Lawrie Sanchez has undermined Fulham’s preparations for their crucial match against Portsmouth tomorrow by claiming that they would not be in trouble if he was at the club. Sanchez was replaced by Roy Hodgson in December after Fulham dropped into the bottom three in the Barclays Premier League and the former Northern Ireland manager is not ready to forgive or forget.
“They dug themselves into their own hole and now they have to dig themselves out of it,” Sanchez said. “We would never have got into that hole if I had stayed. The panic button was pushed far too early.”
Fulham decided to act after Sanchez’s team won only two of their first 17 league matches this season, and they will avoid relegation if they win at Fratton Park. “The first time we dropped into the bottom three I got the sack,” Sanchez said. “I spent seven days in the bottom three. Fulham have spent one week out of the bottom three since I left. If panic had not set in they would not be in this situation.”
Sanchez replaced Chris Coleman in April last year, initially as a caretaker manager, and kept the club up thanks to a 1-0 victory against a weakened Liverpool team in the penultimate game of the season. During the summer he was given a full-time contract and £25 million to spend on new players but Mohamed Al Fayed, the Fulham chairman, lost patience when the team lost three matches in a row without scoring last December. “If Roy keeps them up he will be a hero,” Sanchez said, “but I was the hero last year and look what they did to me.”
Replacing Coleman meant that Sanchez had to give up his job as manager of Northern Ireland at a time when they were on course to qualify for the European Championship finals in Austria and Switzerland this summer. Northern Ireland had not won for nearly three years and not scored for 1,298 minutes when Sanchez replaced Sammy McIlroy in January 2004, but under the former Wimbledon midfield player they beat England and Spain and climbed 91 places in the Fifa rankings to No 33.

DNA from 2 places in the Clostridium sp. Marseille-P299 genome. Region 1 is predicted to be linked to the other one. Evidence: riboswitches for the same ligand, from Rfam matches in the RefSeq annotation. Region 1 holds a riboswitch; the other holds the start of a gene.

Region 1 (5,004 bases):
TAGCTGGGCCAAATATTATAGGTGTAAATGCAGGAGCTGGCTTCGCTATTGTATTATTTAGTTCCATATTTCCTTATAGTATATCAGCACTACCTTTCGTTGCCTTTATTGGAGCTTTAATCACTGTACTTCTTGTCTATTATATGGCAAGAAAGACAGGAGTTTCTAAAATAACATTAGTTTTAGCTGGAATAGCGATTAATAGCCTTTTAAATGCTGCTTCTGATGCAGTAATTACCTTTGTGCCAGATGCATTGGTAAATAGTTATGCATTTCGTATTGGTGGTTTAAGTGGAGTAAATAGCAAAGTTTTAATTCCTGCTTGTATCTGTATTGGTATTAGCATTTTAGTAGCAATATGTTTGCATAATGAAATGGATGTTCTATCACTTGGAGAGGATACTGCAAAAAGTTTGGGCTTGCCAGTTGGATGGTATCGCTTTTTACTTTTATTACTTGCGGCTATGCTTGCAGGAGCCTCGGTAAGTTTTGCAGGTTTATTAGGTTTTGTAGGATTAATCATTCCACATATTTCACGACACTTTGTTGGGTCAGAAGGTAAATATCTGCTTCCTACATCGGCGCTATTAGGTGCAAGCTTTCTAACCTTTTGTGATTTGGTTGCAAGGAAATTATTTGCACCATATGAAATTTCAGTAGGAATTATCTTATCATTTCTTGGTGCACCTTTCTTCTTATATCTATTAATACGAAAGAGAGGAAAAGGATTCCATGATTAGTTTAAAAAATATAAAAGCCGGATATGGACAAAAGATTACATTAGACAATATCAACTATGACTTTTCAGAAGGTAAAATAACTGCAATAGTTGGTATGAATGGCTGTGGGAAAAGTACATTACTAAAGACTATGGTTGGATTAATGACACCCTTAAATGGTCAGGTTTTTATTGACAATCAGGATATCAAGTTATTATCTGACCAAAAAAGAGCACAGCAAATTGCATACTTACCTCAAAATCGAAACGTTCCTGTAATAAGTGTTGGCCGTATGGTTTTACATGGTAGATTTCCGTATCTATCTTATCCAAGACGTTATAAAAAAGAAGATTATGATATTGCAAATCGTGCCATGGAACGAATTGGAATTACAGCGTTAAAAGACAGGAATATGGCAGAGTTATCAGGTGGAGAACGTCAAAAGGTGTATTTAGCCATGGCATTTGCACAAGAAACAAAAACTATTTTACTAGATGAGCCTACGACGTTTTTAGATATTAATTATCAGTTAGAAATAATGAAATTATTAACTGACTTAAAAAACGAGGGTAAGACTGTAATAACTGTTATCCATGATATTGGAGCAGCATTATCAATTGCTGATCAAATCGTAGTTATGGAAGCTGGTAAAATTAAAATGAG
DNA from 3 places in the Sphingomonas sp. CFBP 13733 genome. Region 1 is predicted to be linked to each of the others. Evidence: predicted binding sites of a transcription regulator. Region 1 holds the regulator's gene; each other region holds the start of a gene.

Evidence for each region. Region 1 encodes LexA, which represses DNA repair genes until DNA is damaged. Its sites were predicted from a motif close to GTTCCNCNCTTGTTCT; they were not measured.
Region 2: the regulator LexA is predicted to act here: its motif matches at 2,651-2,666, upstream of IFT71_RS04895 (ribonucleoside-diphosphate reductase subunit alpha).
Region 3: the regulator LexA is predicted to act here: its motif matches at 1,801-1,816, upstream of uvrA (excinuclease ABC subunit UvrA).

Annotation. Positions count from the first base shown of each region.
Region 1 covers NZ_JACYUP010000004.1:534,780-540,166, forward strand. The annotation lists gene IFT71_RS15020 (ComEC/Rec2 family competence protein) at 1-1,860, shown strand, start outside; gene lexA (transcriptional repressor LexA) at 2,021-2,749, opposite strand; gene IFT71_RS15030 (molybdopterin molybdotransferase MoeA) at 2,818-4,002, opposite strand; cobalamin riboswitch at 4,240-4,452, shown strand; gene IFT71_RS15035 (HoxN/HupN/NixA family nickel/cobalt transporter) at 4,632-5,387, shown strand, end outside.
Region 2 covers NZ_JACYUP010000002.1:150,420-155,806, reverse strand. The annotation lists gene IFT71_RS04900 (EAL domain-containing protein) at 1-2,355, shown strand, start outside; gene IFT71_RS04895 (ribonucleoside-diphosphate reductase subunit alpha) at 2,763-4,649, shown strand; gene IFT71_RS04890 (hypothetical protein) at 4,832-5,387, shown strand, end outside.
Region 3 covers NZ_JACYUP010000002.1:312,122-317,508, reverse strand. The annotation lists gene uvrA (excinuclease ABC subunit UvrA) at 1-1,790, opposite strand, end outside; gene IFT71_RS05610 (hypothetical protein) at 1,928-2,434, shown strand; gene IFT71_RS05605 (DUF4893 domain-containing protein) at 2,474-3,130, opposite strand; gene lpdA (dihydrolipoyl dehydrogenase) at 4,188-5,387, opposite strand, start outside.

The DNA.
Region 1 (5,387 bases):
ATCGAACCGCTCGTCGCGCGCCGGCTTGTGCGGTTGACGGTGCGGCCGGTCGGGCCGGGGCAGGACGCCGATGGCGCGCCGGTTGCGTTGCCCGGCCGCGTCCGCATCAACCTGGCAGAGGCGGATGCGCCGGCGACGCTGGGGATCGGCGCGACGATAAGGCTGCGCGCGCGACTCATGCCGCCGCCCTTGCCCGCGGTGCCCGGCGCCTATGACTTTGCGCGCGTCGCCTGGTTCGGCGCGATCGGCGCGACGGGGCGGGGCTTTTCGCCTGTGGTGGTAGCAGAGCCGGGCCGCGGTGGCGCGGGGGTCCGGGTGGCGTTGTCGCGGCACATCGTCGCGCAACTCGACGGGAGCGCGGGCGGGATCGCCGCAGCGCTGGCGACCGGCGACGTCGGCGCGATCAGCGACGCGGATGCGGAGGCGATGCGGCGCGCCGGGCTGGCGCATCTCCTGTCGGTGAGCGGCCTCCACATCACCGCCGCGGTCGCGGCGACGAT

“I loved the Northern Ireland job and I would have loved to have seen it through, but I had to take the opportunity to manage in the Premier League,” Sanchez said. “With hindsight I could be going to Euro 2008 and I could be at the top of every Premier League club’s wish list, but I didn’t and I’m just a sacked Premier League manager.”
Although Sanchez wants Fulham to win tomorrow – “it’s a lovely club, I think they’ll get out of it” – he is waiting for a cheque that he claims will honour the terms of his contract. “One day the manager is the most important person at the club and the next day he is discarded like a tissue,” he said. “I gave up a good job to go to Fulham. They should honour the terms of my contract, but I’m going to have to drag them through the courts and that’s going to leave a bad taste in everyone’s mouth.”
Under Sanchez, Fulham drew too many matches and played a direct style of football that was not popular with supporters or players. Money was spent on players who have failed to make the grade, but five of tomorrow’s likely starting line-up are Sanchez signings and he would probably still have a job if Jimmy Bullard and Brian McBride had not missed most of the first half of the season with knee injuries. “I have no doubts about my ability,” Sanchez said. “If I hadn’t kept them up, they wouldn’t be in the Premier League.”